Platform Considerations for the Microsoft Stack and LAMP Stack

Jun 4, 2008 • 4:20 pm | comments (1) by twitter Google+ | Filed Under Search Marketing Expo 2008 Seattle
 

Session Intro: Practical tips, tricks, and workarounds for search-friendly architecture.

  • Microsoft Stack
    Including IIS, ASP.Net, Silverlight, Microsoft SQL Server

  • LAMP Stack
    Including Apache, PHP, Ruby, Flash/Flex, mySQL

  • CMS Considerations (such as .NET Blog Engine, AxCMS, Wordpress, Movable Type, Drupal, Joomla)
Vanessa Fox, Features Editor at Search Engine Land is moderating this session and speakers include Colin Cochrane, SEO Analyst and Web Developer at Metamend Search Engine Marketing, Thomas Deml, Senior Program Manager at Internet Information Services at Microsoft, Nikhil Kothari, Principal Architect at Microsoft, Duane Nickull, Senior Standards Strategist at Adobe Systems and Jeff Pollard, Chief Technology Officer at SEOmoz.

Jeff is up first. He talks about SEO tweaks for Apache:
  • URL Canonicalization - need to decide on 'non-www' or 'www' and then redirect to main. Jeff shows some Apache code to accomplish this which you would add to the .htaccess file.
     
  • 301 Redirects - he shows some code to accomplish 301 redirects in Apache, again in the .htaccess file.
     
  • SEO Friendly URLs - clear concise URLS. Easiest method to employ is CakePHP format.

For more info on this, check Apache documentation.

Next, Jeff talks about PHP which has been around since 1997. It is extremely popular and easy to code. One SEO tweak Jeff provides is a method to remove the PHPSessionID where a long session ID may be inserted in the actual URL or pages. Another tweak has to do with 404 error pages. Make sure it returns a 404 header instead of 200.

He moves on to MySQL which has been around since 1995. Only SEO tweak you can really accomplish is related to performance. He says you can do lots to optimize MySQL performance for quicker crawling by search engines so in the end they can crawl more pages.

Finally he provides a quick overview on web frameworks which are typically very good for SEO. CakePHP, Symfony, Zend, and Ruby on Rails are good web frameworks to use.

Next up is Colin who will talk about ASP.net. Issues with ASP.net are similar to what Jeff talked about - URL canonicalization, custom error pages, meta data management, performance and crawlability.

Colin shows actual screenshots of how to deal with all these issues in IIS 6. While I cannot reproduce those here, you can very likely find resources and screenshots online. One thing to keep in mind include making sure error pages are set up correctly or they could return a 200 header response to search engines, meaning they are okay when in reality they are not there.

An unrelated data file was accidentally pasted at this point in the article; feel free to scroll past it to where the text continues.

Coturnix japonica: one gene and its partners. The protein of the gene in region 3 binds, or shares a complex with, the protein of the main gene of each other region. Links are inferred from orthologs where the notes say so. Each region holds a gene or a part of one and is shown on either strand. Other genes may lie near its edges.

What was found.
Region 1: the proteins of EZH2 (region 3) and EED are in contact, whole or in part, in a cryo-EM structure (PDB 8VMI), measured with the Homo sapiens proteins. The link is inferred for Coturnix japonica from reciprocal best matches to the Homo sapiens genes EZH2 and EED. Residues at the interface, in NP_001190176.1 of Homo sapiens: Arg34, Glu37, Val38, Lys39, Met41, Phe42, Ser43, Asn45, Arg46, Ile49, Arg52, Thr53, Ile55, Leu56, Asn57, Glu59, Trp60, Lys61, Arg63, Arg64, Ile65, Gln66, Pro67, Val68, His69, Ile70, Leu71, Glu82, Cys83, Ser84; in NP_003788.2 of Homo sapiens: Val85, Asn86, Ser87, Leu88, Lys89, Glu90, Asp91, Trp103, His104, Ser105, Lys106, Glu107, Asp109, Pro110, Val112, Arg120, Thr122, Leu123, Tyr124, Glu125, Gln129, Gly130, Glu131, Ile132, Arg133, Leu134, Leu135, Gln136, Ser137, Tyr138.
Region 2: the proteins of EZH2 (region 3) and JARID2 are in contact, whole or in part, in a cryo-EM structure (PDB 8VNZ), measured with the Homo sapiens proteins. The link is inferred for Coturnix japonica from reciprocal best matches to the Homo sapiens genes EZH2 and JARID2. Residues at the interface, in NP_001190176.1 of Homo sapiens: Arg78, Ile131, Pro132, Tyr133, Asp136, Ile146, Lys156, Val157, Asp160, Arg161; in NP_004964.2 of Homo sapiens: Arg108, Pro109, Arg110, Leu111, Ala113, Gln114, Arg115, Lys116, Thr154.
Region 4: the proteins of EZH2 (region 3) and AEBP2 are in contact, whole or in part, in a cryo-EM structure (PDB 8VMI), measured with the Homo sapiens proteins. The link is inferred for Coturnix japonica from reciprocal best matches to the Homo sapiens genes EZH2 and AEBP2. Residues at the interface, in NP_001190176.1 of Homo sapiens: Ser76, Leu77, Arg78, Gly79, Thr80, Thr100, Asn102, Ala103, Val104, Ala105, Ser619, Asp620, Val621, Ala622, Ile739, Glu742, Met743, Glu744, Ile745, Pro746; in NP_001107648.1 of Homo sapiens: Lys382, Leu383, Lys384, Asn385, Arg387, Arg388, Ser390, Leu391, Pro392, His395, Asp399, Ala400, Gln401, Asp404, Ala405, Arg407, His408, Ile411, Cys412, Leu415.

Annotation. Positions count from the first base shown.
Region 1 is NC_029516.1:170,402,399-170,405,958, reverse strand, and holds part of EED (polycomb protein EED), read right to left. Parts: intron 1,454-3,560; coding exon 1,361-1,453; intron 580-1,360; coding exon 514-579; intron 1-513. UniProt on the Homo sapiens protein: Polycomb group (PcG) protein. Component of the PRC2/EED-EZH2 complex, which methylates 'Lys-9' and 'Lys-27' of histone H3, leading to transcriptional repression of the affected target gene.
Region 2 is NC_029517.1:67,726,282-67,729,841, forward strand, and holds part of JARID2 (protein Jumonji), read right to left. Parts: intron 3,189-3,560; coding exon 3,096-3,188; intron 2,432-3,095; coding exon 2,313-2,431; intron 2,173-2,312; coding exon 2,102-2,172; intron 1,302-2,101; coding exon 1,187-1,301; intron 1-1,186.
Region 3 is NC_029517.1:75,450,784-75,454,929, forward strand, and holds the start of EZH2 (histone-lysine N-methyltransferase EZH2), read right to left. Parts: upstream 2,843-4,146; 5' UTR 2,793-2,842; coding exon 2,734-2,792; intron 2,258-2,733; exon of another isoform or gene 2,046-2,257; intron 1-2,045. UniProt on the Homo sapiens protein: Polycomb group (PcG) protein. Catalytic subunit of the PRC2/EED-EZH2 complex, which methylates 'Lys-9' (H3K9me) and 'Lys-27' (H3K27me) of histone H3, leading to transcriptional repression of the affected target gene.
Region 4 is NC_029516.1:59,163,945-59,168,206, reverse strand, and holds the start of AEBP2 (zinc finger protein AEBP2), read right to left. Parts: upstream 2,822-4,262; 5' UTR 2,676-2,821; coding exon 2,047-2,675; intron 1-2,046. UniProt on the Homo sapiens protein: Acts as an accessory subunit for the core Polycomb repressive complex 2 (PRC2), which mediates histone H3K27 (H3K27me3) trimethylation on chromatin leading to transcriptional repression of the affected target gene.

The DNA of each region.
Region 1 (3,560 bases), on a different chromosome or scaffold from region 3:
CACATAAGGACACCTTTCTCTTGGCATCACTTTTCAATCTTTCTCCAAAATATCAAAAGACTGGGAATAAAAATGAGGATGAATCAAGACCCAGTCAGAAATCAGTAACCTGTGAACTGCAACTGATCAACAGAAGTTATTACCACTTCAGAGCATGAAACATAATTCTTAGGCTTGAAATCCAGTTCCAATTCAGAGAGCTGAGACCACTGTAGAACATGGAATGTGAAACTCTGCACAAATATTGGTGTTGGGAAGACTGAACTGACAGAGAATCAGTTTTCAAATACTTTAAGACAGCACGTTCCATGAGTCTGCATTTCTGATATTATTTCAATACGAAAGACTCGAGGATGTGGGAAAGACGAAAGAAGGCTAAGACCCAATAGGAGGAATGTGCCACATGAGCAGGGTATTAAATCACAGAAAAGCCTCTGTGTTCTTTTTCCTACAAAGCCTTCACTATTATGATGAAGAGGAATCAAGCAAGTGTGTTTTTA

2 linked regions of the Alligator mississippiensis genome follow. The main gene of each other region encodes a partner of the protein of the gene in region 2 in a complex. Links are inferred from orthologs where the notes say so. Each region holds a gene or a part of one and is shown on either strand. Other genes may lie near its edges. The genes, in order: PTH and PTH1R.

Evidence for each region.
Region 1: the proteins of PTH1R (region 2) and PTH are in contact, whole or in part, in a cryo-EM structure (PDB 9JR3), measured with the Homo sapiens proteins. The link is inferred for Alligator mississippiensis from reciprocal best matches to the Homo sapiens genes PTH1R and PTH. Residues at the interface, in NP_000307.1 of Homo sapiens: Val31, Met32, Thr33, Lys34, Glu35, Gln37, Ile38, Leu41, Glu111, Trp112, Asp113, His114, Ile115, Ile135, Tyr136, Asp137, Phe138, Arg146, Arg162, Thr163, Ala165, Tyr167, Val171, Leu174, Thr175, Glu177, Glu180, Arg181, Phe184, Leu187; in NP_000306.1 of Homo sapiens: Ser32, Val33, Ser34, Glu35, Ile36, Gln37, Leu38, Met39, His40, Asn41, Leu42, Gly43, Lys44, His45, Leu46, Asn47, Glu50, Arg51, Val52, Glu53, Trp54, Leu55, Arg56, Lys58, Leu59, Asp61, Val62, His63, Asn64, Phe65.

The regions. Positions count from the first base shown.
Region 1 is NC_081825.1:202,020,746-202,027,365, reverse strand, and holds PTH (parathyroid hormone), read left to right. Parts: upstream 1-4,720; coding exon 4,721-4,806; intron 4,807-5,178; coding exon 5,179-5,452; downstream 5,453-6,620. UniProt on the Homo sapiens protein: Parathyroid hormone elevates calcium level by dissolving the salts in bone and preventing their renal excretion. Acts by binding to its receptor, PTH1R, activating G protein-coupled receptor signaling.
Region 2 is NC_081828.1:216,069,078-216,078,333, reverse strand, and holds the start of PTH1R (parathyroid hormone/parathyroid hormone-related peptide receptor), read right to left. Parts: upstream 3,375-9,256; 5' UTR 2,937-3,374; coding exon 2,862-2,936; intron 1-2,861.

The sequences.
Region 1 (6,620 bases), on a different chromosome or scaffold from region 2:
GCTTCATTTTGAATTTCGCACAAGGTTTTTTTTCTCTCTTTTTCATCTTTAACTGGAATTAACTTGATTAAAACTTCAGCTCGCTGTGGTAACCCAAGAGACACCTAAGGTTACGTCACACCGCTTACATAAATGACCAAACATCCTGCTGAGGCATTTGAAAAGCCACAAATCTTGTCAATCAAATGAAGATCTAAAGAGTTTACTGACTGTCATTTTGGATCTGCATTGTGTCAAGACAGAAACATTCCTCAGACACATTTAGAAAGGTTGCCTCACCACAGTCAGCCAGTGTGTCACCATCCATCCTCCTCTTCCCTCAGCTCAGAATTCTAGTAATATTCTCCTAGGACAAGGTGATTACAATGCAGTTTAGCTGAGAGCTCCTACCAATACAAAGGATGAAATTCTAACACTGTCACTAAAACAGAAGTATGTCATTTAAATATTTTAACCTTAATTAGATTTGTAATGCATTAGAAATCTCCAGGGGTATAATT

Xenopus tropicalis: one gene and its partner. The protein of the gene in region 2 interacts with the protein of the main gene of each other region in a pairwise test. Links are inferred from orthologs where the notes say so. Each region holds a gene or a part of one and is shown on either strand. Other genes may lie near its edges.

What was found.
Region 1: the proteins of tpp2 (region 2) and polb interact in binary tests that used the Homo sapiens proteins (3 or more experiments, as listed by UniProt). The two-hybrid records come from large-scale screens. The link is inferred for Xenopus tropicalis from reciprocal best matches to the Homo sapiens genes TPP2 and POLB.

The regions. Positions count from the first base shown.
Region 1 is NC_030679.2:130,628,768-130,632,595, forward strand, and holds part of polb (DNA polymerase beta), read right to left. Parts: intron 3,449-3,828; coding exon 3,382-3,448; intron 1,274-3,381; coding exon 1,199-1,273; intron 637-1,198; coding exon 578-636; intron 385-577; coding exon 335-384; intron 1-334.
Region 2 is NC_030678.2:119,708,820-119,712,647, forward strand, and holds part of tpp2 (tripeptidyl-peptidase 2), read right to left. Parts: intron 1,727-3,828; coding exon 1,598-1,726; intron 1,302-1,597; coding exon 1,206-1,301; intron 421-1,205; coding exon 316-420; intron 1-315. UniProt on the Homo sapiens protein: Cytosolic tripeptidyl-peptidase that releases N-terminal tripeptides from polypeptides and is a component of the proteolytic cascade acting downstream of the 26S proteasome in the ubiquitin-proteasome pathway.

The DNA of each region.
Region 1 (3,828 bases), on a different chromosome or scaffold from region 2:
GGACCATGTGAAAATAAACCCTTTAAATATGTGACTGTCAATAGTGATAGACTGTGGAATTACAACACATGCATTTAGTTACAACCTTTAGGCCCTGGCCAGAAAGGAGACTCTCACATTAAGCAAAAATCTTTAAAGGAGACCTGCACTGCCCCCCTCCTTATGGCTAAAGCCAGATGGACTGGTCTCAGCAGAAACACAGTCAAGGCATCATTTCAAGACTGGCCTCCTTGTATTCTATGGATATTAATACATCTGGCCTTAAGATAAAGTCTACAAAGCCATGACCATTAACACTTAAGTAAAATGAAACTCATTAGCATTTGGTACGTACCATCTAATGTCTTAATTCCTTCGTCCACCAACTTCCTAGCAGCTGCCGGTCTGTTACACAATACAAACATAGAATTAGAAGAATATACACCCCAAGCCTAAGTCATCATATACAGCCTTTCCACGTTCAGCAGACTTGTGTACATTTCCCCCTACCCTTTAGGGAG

Next up is Duane who will talk about Adobe Systems. He shows us how search engines are doing a better job diving into Flash. However, you can't really force search engines to adopt technologies sites use, so what is one to do? He talked about using MVCs to deliver multiple data to various sources (i.e. users, bots, etc.). Adobe is working to help search engines index their technologies.

Next up is Nikhil. He is going to focus on indexability. This is crucial when building rich web applications where you have single pages that fetch additional data using XMLHTTP based on user actions. You therefore have to add indexable content back into the page. He is not endorsing serving up different content than what a user would see but rather content a search engine can understand. Using site maps and strategic navigation will help in the discoverability of content.

He shows us how to use the div tag and the "display=none" to place alternate content in the html in a media rich application. The only way a user will see it is if they don't have the rich media plug-in. For example, if the application is Flash and a user does not have a Flash plug-in, they will see static content. If they do have Flash plug-in, they will never see static content but a search engine will.

Q&A:

Here is a recap of "some" (not all) of the questions that were asked and answered.

  1. With alternate content in html, should you also build in a link structure?

    Duane advises that it is best to have one set of data and to avoid having duplicate sets of data.
     
  2. Does offering alternate views as discussed in the session label you as a cloaker? Will you get dinged?

    Duane won't answer for engines but says in his experience, he has not had any problems with it. Vanessa pointed out that if you are serving content specifically to bots such as Googlebot, you could get dinged. Better to serve content for users like in Flash example above. In other words, okay to serve search friendly content but I think IP delivery would raise a red flag.

Note: In this session, a lot of screenshots of actual code were shown which is almost impossible to capture in a live blogging environment. You might be able to get those from the speakers themselves. PowerPoint presentations are also available to SMX Advanced conference attendees.



Session coverage by David Wallace - CEO and Founder SearchRank.

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Comments:

Alex.W474

06/12/2008 02:20 pm

The technology is grows and now you are not limited to the Linux/PHP or Windows/ASP.NET. Microsoft ships IIS7 (Vista) with FastCGI and there is a number of instruction how to set up the PHP with IIS using FastCGI, for example this one: http://www.witsuite.com/support/knowledge-base/manual-installation/install-php.php It is possible to run ASP applications on Linux with Mono and so on.

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